How To Strengthen Droopy Eyelids Without Surgery

Published on 04/27/2024
how to strengthen droopy eyelids without surgery

Droopy eyelids are one of the many changes associated with aging but can also be caused by nerve damage, a stroke, or other underlying medical conditions. Diagnosed as ptosis in the optometry world, most cases of droopy or sagging eyelids are improved by regular eyelid exercises, which can prevent you from needing surgery.

Common Causes Of Droopy Eyelids (Ptosis)

While droopy eyelids are most commonly the result of age-related changes, they can also be caused by more serious conditions. When one eyelid droops, we call it unilateral ptosis; if both lids sag, it’s called bilateral ptosis

Age-related ptosis occurs slowly but progressively over time and will be noticed and addressed by your optometrist during annual vision exams. This type of natural sagging is largely due to loss of collagen, which decreases skin elasticity, and stretching/weakening of the levator muscle - responsible for lifting the eyelid. 

Some other causes of drooping eyelids are:

  • Stroke
  • Nerve damage
  • Eye injury
  • Brain tumor or cancer (very rare)
  • A stye that’s straining the eyelid (this will resolve on its own)
  • Incorrect placement of Botox injections
  • Certain autoimmune diseases
  • Glaucoma (due to loss of fat in the eye)
  • Diabetes

Children may also experience ptosis, known as congenital (inherited) ptosis. A child with congenital ptosis is more likely to develop a lazy eye (amblyopia).

Ptosis Isn’t Painful or Associated With Additional Muscle Weakness

Most cases of ptosis are not painful or associated with any other muscle weakness in the body (except children with a lazy eye). If you experience a sudden or acute onset, contact your optometrist immediately to rule out things like stroke, nerve damage, or some other type of trauma.

You should also contact your physician if drooping eyelids are associated with:

  • Pain
  • Compromised vision or double vision
  • Eye redness along with pain or discomfort
  • Muscle weakness elsewhere, such as your cheek, face, shoulder, arms, etc.

While it’s natural for eyelids to sag a bit over time, significant sagging compromises vision. That’s why your optometrist may recommend “physical therapy” for the eyes - in the form of eyelid exercises. When performed daily, these may improve sagging lids and vision. 

If the exercises are ineffective, the optometrist will discuss surgical procedures to improve the sagging lid and surrounding skin.

Five Exercises To Strengthen Droopy Eyelids

Here are some exercises you can do at home if you notice the first signs of droopy eyelids. In addition to sagging lids and skin, you may also experience dry or watery eyes, so these exercises may improve those symptoms, too. 

Gentle eye massages

To begin, warm up your eyes. If you feel like it, create a warm compress with a clean damp cloth and let it rest on the eyes for a minute or two. This helps bring blood to the area and increase circulation. The warmth also prepares the muscles and nerves for their workout. Use your fingertips to gently massage the area around your eyes and your temples (but avoid rubbing your eyes). 

We recommend using this technique multiple times per day, especially as part of your 20-20-20 routine to prevent eye strain while working on the computer, using your phone, or reading or writing for long periods of time.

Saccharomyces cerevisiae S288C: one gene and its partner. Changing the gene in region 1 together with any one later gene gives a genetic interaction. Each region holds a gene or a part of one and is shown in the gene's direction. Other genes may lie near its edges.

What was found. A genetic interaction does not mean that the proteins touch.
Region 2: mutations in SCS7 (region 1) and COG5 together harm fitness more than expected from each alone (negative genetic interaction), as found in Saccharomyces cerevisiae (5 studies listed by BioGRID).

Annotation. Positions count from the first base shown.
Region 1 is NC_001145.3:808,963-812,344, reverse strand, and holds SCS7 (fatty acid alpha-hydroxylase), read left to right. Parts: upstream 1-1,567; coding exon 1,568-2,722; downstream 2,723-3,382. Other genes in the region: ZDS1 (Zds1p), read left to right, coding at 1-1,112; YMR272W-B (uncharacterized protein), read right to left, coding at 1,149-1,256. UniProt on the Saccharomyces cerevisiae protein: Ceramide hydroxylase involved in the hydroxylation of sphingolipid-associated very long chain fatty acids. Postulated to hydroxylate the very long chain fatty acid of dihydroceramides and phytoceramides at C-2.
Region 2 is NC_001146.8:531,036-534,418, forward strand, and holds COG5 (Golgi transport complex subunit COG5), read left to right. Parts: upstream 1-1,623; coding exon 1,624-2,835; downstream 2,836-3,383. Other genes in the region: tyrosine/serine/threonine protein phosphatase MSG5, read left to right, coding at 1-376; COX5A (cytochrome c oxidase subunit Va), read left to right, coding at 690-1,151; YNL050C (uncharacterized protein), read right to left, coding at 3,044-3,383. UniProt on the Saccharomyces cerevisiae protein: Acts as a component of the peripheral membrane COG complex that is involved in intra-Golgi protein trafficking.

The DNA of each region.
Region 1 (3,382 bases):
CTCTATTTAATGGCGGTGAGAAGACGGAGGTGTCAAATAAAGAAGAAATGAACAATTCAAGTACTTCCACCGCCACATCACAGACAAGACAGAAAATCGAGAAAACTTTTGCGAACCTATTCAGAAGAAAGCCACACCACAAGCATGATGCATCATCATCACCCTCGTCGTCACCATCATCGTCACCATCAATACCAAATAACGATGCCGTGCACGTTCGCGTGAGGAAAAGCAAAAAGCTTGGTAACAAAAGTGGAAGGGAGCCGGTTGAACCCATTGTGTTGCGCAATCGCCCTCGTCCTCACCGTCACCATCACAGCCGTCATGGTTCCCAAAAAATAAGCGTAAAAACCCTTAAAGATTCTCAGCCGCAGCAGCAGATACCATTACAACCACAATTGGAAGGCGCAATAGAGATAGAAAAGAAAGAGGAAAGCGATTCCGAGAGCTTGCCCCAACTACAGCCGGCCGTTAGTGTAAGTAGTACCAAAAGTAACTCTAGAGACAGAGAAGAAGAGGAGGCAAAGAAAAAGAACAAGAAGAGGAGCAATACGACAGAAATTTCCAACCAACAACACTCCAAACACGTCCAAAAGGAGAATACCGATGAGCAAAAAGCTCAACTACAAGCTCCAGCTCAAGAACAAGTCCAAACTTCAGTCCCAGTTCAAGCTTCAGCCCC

Startled eyes to strengthen droopy eyelids

This exercise forces your upper eyelids into dramatic action. All you have to do is quickly open your eyes as wide as you can and then go back to normal again. Do these in a series of short bursts, but allow your eyes to return to their resting position between each “startled eye” pose so your lid has to do the full workload every time. 

Sonic muscle stimulation (via your electric toothbrush)

If you have an electric toothbrush, purchase a separate, soft head to be used for eyelid muscle stimulation. Then, with your eyes closed, use the toothbrush to stimulate the eye, being careful to keep the bristles out of the eye.

This direct stimulation activates the eye muscle, forcing small muscle fibers to move more than normal. It’s thought that this helps to activate and strengthen them.

Eyelid resistance exercises

When you lift weights at home or in the gym, you add resistance that strengthens the muscles. Studies have shown that stroke patients who diligently perform eyelid resistance exercises see an improvement in their droopy lids. 

In this case, open your eyes wide and then use your fingers to hold the upper lids in place while trying to close them. The resistance from your fingers is like a weight for the levator muscle. Do this for a couple of seconds at a time, at least ten times per session. 

Other things you can do to increase eyelid resistance are:

  • Rapidly blinking the eyes and then opening them wide again (called forcible blinks). 
  • Rolling the eyes around one way and then the other also helps the eyelids work.

Try to do a series of these exercises at least twice or three times per day.

Eyepatch exercise

This exercise is most commonly recommended for individuals with unilateral ptosis (only one eyelid droop). Wear a patch on the non-drooping eye if it’s safe to do so (not while driving or out in public). We do the same thing to support vision health in children with lazy eyes or crossed eyes. 

Wearing a patch on the stronger eye forces the weaker eye and eye muscles to work harder, strengthening the eye muscles and the eyelids.

Have Droopy Eyelids? Visit Eye to Eye Family Vision Care

Does someone in your family have droopy eyelids? Schedule an appointment at Eye to Eye Family Vision Care. We’ll help you determine why the lids droop, try to strengthen droopy eyelids, and if necessary, we can also talk to you about surgical treatment options.